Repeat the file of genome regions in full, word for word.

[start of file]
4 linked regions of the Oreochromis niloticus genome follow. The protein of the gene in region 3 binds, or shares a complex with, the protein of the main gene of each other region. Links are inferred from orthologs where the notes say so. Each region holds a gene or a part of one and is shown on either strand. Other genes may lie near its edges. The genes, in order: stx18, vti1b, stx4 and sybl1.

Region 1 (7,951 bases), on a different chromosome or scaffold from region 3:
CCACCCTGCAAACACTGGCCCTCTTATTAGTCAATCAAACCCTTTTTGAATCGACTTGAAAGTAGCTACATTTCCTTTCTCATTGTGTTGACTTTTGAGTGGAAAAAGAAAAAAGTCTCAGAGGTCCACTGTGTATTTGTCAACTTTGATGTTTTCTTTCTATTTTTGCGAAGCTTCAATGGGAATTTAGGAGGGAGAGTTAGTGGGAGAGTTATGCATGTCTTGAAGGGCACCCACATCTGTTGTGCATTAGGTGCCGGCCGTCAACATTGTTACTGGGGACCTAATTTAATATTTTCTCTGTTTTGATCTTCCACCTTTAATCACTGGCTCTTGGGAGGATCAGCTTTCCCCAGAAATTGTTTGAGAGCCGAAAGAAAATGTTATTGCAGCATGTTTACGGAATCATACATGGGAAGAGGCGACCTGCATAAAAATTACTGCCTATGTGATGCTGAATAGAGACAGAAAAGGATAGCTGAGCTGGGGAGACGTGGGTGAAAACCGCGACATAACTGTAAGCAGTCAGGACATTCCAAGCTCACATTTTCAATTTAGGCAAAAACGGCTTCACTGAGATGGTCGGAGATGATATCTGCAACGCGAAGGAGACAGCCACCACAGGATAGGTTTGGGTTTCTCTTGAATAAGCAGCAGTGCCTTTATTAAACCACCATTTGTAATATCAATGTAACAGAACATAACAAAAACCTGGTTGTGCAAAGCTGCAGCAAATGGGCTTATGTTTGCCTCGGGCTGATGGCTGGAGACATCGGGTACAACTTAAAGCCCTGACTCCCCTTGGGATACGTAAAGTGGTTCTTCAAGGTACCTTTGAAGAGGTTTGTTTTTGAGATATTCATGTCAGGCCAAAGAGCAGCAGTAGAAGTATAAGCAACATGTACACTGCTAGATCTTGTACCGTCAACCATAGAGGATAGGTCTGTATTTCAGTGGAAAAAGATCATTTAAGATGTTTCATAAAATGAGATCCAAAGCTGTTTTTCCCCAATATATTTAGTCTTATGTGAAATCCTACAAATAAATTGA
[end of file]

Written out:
4 linked regions of the Oreochromis niloticus genome follow. The protein of the gene in region 3 binds, or shares a complex with, the protein of the main gene of each other region. Links are inferred from orthologs where the notes say so. Each region holds a gene or a part of one and is shown on either strand. Other genes may lie near its edges. The genes, in order: stx18, vti1b, stx4 and sybl1.

Region 1 (7,951 bases), on a different chromosome or scaffold from region 3:
CCACCCTGCAAACACTGGCCCTCTTATTAGTCAATCAAACCCTTTTTGAATCGACTTGAAAGTAGCTACATTTCCTTTCTCATTGTGTTGACTTTTGAGTGGAAAAAGAAAAAAGTCTCAGAGGTCCACTGTGTATTTGTCAACTTTGATGTTTTCTTTCTATTTTTGCGAAGCTTCAATGGGAATTTAGGAGGGAGAGTTAGTGGGAGAGTTATGCATGTCTTGAAGGGCACCCACATCTGTTGTGCATTAGGTGCCGGCCGTCAACATTGTTACTGGGGACCTAATTTAATATTTTCTCTGTTTTGATCTTCCACCTTTAATCACTGGCTCTTGGGAGGATCAGCTTTCCCCAGAAATTGTTTGAGAGCCGAAAGAAAATGTTATTGCAGCATGTTTACGGAATCATACATGGGAAGAGGCGACCTGCATAAAAATTACTGCCTATGTGATGCTGAATAGAGACAGAAAAGGATAGCTGAGCTGGGGAGACGTGGGTGAAAACCGCGACATAACTGTAAGCAGTCAGGACATTCCAAGCTCACATTTTCAATTTAGGCAAAAACGGCTTCACTGAGATGGTCGGAGATGATATCTGCAACGCGAAGGAGACAGCCACCACAGGATAGGTTTGGGTTTCTCTTGAATAAGCAGCAGTGCCTTTATTAAACCACCATTTGTAATATCAATGTAACAGAACATAACAAAAACCTGGTTGTGCAAAGCTGCAGCAAATGGGCTTATGTTTGCCTCGGGCTGATGGCTGGAGACATCGGGTACAACTTAAAGCCCTGACTCCCCTTGGGATACGTAAAGTGGTTCTTCAAGGTACCTTTGAAGAGGTTTGTTTTTGAGATATTCATGTCAGGCCAAAGAGCAGCAGTAGAAGTATAAGCAACATGTACACTGCTAGATCTTGTACCGTCAACCATAGAGGATAGGTCTGTATTTCAGTGGAAAAAGATCATTTAAGATGTTTCATAAAATGAGATCCAAAGCTGTTTTTCCCCAATATATTTAGTCTTATGTGAAATCCTACAAATAAATTGA